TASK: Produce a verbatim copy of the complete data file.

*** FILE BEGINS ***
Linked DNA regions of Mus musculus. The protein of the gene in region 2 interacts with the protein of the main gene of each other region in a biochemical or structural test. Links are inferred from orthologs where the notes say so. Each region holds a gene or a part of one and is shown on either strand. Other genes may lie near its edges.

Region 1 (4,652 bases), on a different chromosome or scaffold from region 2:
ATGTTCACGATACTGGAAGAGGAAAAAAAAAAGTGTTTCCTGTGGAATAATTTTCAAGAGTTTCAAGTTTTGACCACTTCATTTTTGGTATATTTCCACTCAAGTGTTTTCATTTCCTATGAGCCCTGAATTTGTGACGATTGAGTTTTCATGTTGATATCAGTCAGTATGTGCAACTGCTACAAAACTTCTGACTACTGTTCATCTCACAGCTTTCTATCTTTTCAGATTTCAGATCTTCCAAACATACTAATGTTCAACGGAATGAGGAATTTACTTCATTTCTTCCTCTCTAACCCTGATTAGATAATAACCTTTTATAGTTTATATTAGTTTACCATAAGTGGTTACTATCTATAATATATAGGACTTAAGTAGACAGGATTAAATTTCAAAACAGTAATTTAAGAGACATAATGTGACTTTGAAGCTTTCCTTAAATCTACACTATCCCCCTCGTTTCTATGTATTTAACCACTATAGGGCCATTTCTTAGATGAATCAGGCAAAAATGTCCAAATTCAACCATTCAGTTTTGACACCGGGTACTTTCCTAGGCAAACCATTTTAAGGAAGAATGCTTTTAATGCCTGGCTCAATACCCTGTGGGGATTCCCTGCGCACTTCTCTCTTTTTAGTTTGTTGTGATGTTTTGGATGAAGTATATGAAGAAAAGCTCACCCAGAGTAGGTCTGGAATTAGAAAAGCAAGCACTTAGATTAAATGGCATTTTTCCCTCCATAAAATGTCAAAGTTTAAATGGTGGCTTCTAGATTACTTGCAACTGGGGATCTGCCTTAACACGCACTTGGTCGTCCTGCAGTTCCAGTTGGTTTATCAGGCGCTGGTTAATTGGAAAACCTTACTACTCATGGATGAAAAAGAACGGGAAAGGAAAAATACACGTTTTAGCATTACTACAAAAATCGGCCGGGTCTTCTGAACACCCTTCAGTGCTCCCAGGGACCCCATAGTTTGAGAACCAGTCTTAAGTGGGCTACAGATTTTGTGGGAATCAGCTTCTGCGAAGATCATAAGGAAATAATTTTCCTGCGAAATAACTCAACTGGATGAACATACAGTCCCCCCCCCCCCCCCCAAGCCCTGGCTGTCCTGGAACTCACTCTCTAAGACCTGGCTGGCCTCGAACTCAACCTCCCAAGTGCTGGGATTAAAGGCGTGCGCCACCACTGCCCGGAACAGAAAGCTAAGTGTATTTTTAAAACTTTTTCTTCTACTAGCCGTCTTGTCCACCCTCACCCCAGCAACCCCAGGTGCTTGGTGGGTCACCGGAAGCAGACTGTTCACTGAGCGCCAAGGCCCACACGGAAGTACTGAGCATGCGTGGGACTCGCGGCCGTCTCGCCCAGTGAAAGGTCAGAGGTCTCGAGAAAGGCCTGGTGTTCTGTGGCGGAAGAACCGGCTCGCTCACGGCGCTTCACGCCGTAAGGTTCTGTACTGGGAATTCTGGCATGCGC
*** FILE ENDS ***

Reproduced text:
Linked DNA regions of Mus musculus. The protein of the gene in region 2 interacts with the protein of the main gene of each other region in a biochemical or structural test. Links are inferred from orthologs where the notes say so. Each region holds a gene or a part of one and is shown on either strand. Other genes may lie near its edges.

Region 1 (4,652 bases), on a different chromosome or scaffold from region 2:
ATGTTCACGATACTGGAAGAGGAAAAAAAAAAGTGTTTCCTGTGGAATAATTTTCAAGAGTTTCAAGTTTTGACCACTTCATTTTTGGTATATTTCCACTCAAGTGTTTTCATTTCCTATGAGCCCTGAATTTGTGACGATTGAGTTTTCATGTTGATATCAGTCAGTATGTGCAACTGCTACAAAACTTCTGACTACTGTTCATCTCACAGCTTTCTATCTTTTCAGATTTCAGATCTTCCAAACATACTAATGTTCAACGGAATGAGGAATTTACTTCATTTCTTCCTCTCTAACCCTGATTAGATAATAACCTTTTATAGTTTATATTAGTTTACCATAAGTGGTTACTATCTATAATATATAGGACTTAAGTAGACAGGATTAAATTTCAAAACAGTAATTTAAGAGACATAATGTGACTTTGAAGCTTTCCTTAAATCTACACTATCCCCCTCGTTTCTATGTATTTAACCACTATAGGGCCATTTCTTAGATGAATCAGGCAAAAATGTCCAAATTCAACCATTCAGTTTTGACACCGGGTACTTTCCTAGGCAAACCATTTTAAGGAAGAATGCTTTTAATGCCTGGCTCAATACCCTGTGGGGATTCCCTGCGCACTTCTCTCTTTTTAGTTTGTTGTGATGTTTTGGATGAAGTATATGAAGAAAAGCTCACCCAGAGTAGGTCTGGAATTAGAAAAGCAAGCACTTAGATTAAATGGCATTTTTCCCTCCATAAAATGTCAAAGTTTAAATGGTGGCTTCTAGATTACTTGCAACTGGGGATCTGCCTTAACACGCACTTGGTCGTCCTGCAGTTCCAGTTGGTTTATCAGGCGCTGGTTAATTGGAAAACCTTACTACTCATGGATGAAAAAGAACGGGAAAGGAAAAATACACGTTTTAGCATTACTACAAAAATCGGCCGGGTCTTCTGAACACCCTTCAGTGCTCCCAGGGACCCCATAGTTTGAGAACCAGTCTTAAGTGGGCTACAGATTTTGTGGGAATCAGCTTCTGCGAAGATCATAAGGAAATAATTTTCCTGCGAAATAACTCAACTGGATGAACATACAGTCCCCCCCCCCCCCCCCAAGCCCTGGCTGTCCTGGAACTCACTCTCTAAGACCTGGCTGGCCTCGAACTCAACCTCCCAAGTGCTGGGATTAAAGGCGTGCGCCACCACTGCCCGGAACAGAAAGCTAAGTGTATTTTTAAAACTTTTTCTTCTACTAGCCGTCTTGTCCACCCTCACCCCAGCAACCCCAGGTGCTTGGTGGGTCACCGGAAGCAGACTGTTCACTGAGCGCCAAGGCCCACACGGAAGTACTGAGCATGCGTGGGACTCGCGGCCGTCTCGCCCAGTGAAAGGTCAGAGGTCTCGAGAAAGGCCTGGTGTTCTGTGGCGGAAGAACCGGCTCGCTCACGGCGCTTCACGCCGTAAGGTTCTGTACTGGGAATTCTGGCATGCGC